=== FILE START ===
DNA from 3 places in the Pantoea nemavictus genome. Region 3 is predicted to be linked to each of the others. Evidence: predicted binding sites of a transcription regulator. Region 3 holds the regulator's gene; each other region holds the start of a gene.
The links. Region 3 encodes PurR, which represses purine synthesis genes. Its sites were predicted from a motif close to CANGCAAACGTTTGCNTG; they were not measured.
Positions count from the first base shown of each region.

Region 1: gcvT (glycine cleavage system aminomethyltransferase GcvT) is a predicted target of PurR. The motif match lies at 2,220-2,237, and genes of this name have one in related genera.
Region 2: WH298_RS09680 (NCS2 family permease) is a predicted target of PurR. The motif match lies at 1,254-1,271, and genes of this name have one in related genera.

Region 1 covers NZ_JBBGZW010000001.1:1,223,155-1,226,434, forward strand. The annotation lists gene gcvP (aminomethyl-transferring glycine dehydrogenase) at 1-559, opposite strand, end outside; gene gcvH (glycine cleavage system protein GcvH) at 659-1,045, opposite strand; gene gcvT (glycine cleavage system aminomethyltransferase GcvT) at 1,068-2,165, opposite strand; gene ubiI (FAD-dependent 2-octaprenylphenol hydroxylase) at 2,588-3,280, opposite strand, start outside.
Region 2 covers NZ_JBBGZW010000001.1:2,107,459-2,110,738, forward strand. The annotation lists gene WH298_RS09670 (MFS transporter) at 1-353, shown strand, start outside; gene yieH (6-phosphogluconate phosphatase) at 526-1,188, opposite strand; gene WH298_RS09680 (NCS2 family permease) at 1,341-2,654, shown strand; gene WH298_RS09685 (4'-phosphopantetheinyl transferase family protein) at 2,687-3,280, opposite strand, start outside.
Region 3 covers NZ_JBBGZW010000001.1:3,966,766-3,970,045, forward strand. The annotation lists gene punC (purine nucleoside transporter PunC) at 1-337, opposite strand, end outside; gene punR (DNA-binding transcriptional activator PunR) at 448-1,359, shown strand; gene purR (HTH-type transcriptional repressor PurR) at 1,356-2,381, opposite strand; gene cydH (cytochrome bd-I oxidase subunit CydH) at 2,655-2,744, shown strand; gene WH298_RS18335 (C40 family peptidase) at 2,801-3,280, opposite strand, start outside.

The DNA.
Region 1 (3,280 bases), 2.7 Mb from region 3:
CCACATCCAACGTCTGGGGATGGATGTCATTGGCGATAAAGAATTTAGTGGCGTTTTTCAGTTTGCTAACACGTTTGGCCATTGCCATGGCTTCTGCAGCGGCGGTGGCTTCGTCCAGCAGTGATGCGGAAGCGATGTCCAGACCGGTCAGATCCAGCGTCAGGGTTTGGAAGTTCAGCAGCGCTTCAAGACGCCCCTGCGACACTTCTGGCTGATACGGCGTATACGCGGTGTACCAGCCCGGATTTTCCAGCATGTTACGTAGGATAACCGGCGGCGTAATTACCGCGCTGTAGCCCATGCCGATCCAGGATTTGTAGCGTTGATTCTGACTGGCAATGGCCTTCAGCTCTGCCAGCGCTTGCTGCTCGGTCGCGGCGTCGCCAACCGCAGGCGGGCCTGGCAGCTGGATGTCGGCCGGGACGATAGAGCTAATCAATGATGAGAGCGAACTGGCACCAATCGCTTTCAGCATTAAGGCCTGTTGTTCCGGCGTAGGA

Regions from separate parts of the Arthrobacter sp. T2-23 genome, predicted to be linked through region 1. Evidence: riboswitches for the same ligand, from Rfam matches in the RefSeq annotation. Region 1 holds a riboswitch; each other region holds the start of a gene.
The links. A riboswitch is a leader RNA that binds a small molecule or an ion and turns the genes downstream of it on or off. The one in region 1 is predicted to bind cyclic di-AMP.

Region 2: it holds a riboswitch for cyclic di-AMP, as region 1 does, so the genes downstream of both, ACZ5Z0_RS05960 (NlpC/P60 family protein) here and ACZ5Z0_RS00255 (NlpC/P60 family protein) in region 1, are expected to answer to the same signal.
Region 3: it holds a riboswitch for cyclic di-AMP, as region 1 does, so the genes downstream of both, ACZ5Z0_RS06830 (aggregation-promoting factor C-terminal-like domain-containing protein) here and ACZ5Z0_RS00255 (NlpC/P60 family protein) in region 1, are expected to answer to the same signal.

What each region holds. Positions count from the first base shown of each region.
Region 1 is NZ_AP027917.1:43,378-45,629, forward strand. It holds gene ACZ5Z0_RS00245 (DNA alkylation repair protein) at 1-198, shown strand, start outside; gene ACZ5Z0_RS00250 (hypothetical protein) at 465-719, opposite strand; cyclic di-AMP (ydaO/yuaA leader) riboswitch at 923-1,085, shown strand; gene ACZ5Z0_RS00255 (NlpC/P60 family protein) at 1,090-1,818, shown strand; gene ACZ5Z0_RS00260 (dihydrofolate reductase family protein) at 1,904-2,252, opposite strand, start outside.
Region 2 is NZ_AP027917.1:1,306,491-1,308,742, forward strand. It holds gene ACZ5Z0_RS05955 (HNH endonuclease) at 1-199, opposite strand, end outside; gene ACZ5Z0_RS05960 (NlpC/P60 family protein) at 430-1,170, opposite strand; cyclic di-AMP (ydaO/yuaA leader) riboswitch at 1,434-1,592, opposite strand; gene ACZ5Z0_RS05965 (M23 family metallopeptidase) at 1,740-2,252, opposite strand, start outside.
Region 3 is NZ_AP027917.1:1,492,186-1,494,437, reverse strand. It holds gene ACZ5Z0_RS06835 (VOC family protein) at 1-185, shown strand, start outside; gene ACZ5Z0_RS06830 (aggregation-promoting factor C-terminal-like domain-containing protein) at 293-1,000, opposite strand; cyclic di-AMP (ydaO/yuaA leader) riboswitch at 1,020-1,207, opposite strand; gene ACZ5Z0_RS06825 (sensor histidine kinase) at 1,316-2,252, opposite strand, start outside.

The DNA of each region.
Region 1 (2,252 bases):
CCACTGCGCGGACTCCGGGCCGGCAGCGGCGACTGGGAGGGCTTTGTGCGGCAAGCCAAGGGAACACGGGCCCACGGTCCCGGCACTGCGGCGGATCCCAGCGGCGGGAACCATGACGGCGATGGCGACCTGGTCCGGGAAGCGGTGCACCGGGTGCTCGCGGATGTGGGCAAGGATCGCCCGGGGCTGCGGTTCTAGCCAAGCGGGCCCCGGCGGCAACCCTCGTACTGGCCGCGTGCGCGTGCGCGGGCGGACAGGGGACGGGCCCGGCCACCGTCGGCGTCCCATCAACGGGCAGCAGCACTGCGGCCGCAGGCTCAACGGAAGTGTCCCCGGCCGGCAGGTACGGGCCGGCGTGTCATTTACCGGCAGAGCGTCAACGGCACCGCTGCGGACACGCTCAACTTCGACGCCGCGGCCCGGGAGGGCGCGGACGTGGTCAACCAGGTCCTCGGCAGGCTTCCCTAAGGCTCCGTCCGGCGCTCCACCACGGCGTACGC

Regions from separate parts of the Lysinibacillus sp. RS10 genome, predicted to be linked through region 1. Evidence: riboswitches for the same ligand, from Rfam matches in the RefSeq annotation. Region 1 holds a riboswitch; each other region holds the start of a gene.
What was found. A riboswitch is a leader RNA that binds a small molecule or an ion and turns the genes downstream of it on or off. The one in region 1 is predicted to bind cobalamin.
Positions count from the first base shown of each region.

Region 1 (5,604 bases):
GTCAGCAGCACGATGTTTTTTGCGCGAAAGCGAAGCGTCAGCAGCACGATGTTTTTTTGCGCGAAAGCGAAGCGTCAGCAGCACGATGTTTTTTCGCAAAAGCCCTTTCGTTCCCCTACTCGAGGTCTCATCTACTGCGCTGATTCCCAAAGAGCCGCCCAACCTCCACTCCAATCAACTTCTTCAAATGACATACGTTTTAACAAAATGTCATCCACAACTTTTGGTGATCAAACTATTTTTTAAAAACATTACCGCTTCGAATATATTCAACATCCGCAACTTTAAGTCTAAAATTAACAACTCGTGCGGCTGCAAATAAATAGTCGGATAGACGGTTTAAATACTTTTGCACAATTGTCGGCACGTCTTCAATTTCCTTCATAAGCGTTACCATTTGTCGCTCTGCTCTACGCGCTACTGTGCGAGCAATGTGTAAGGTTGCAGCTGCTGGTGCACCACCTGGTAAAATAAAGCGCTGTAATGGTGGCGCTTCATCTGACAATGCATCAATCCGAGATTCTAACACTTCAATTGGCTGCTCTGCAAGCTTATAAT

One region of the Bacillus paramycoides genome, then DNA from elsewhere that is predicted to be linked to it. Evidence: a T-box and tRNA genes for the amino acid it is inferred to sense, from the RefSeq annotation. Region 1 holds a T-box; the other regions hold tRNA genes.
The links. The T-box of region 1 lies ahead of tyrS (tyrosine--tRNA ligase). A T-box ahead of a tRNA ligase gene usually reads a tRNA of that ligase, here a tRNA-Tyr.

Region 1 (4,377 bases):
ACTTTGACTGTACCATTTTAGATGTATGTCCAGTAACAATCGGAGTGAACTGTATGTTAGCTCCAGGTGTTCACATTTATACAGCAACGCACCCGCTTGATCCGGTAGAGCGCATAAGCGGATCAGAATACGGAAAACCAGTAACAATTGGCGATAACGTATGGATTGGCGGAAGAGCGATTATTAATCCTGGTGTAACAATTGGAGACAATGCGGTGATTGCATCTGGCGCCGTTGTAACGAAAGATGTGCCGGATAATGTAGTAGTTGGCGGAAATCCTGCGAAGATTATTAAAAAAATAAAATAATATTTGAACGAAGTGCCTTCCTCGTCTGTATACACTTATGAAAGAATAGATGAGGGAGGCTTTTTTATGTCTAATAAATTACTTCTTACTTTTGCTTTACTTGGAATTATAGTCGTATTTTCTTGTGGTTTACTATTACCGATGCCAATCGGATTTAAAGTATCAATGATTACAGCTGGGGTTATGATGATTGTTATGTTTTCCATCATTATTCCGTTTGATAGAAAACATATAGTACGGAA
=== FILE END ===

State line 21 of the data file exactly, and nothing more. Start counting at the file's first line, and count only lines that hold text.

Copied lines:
Region 1 (2,252 bases):